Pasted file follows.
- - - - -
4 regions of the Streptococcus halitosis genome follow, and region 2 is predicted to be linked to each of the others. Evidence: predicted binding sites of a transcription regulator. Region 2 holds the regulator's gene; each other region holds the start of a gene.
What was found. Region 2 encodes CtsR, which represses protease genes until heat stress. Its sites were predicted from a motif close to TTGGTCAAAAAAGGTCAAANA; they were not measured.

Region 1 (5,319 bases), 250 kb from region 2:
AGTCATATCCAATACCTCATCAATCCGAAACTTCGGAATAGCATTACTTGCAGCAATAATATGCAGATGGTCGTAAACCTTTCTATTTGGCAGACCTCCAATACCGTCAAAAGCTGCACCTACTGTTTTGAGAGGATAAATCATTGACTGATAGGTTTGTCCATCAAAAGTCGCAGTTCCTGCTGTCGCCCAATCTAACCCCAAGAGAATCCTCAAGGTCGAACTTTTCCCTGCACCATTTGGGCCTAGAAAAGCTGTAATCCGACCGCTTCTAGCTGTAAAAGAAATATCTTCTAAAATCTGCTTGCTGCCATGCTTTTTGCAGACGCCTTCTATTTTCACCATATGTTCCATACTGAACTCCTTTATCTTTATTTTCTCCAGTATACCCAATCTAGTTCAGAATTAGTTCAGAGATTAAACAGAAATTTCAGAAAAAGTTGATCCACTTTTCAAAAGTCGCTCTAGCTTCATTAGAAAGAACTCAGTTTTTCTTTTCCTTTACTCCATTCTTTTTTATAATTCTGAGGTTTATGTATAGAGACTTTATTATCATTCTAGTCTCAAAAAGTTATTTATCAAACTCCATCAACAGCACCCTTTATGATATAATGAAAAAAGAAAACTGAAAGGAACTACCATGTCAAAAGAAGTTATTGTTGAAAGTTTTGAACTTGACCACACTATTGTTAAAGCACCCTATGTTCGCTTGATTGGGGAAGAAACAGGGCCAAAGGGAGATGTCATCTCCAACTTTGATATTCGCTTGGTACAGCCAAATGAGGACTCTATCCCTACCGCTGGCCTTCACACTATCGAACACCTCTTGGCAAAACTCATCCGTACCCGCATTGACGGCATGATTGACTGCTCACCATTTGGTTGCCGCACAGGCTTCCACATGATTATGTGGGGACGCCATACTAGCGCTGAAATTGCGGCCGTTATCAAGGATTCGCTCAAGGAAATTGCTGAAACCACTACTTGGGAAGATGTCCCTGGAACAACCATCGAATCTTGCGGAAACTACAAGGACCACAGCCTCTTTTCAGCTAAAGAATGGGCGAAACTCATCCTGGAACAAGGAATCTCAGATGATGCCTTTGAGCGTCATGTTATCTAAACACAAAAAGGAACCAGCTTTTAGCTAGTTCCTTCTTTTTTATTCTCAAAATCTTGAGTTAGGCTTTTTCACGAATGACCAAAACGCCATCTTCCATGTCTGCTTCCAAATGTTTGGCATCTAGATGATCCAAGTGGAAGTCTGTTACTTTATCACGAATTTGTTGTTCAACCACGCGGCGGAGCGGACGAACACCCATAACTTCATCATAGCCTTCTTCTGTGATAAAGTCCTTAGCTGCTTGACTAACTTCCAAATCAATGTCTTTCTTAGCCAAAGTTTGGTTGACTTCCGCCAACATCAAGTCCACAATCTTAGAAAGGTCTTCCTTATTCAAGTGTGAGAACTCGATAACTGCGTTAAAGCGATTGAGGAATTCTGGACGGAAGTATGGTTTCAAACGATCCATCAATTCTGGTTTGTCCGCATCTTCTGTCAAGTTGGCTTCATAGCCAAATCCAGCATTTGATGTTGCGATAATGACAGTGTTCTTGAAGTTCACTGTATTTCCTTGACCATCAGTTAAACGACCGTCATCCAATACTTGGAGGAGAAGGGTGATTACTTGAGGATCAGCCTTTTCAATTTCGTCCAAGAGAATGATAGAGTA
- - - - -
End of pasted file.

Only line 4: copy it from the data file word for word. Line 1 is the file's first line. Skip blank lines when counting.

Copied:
AGTCATATCCAATACCTCATCAATCCGAAACTTCGGAATAGCATTACTTGCAGCAATAATATGCAGATGGTCGTAAACCTTTCTATTTGGCAGACCTCCAATACCGTCAAAAGCTGCACCTACTGTTTTGAGAGGATAAATCATTGACTGATAGGTTTGTCCATCAAAAGTCGCAGTTCCTGCTGTCGCCCAATCTAACCCCAAGAGAATCCTCAAGGTCGAACTTTTCCCTGCACCATTTGGGCCTAGAAAAGCTGTAATCCGACCGCTTCTAGCTGTAAAAGAAATATCTTCTAAAATCTGCTTGCTGCCATGCTTTTTGCAGACGCCTTCTATTTTCACCATATGTTCCATACTGAACTCCTTTATCTTTATTTTCTCCAGTATACCCAATCTAGTTCAGAATTAGTTCAGAGATTAAACAGAAATTTCAGAAAAAGTTGATCCACTTTTCAAAAGTCGCTCTAGCTTCATTAGAAAGAACTCAGTTTTTCTTTTCCTTTACTCCATTCTTTTTTATAATTCTGAGGTTTATGTATAGAGACTTTATTATCATTCTAGTCTCAAAAAGTTATTTATCAAACTCCATCAACAGCACCCTTTATGATATAATGAAAAAAGAAAACTGAAAGGAACTACCATGTCAAAAGAAGTTATTGTTGAAAGTTTTGAACTTGACCACACTATTGTTAAAGCACCCTATGTTCGCTTGATTGGGGAAGAAACAGGGCCAAAGGGAGATGTCATCTCCAACTTTGATATTCGCTTGGTACAGCCAAATGAGGACTCTATCCCTACCGCTGGCCTTCACACTATCGAACACCTCTTGGCAAAACTCATCCGTACCCGCATTGACGGCATGATTGACTGCTCACCATTTGGTTGCCGCACAGGCTTCCACATGATTATGTGGGGACGCCATACTAGCGCTGAAATTGCGGCCGTTATCAAGGATTCGCTCAAGGAAATTGCTGAAACCACTACTTGGGAAGATGTCCCTGGAACAACCATCGAATCTTGCGGAAACTACAAGGACCACAGCCTCTTTTCAGCTAAAGAATGGGCGAAACTCATCCTGGAACAAGGAATCTCAGATGATGCCTTTGAGCGTCATGTTATCTAAACACAAAAAGGAACCAGCTTTTAGCTAGTTCCTTCTTTTTTATTCTCAAAATCTTGAGTTAGGCTTTTTCACGAATGACCAAAACGCCATCTTCCATGTCTGCTTCCAAATGTTTGGCATCTAGATGATCCAAGTGGAAGTCTGTTACTTTATCACGAATTTGTTGTTCAACCACGCGGCGGAGCGGACGAACACCCATAACTTCATCATAGCCTTCTTCTGTGATAAAGTCCTTAGCTGCTTGACTAACTTCCAAATCAATGTCTTTCTTAGCCAAAGTTTGGTTGACTTCCGCCAACATCAAGTCCACAATCTTAGAAAGGTCTTCCTTATTCAAGTGTGAGAACTCGATAACTGCGTTAAAGCGATTGAGGAATTCTGGACGGAAGTATGGTTTCAAACGATCCATCAATTCTGGTTTGTCCGCATCTTCTGTCAAGTTGGCTTCATAGCCAAATCCAGCATTTGATGTTGCGATAATGACAGTGTTCTTGAAGTTCACTGTATTTCCTTGACCATCAGTTAAACGACCGTCATCCAATACTTGGAGGAGAAGGGTGATTACTTGAGGATCAGCCTTTTCAATTTCGTCCAAGAGAATGATAGAGTA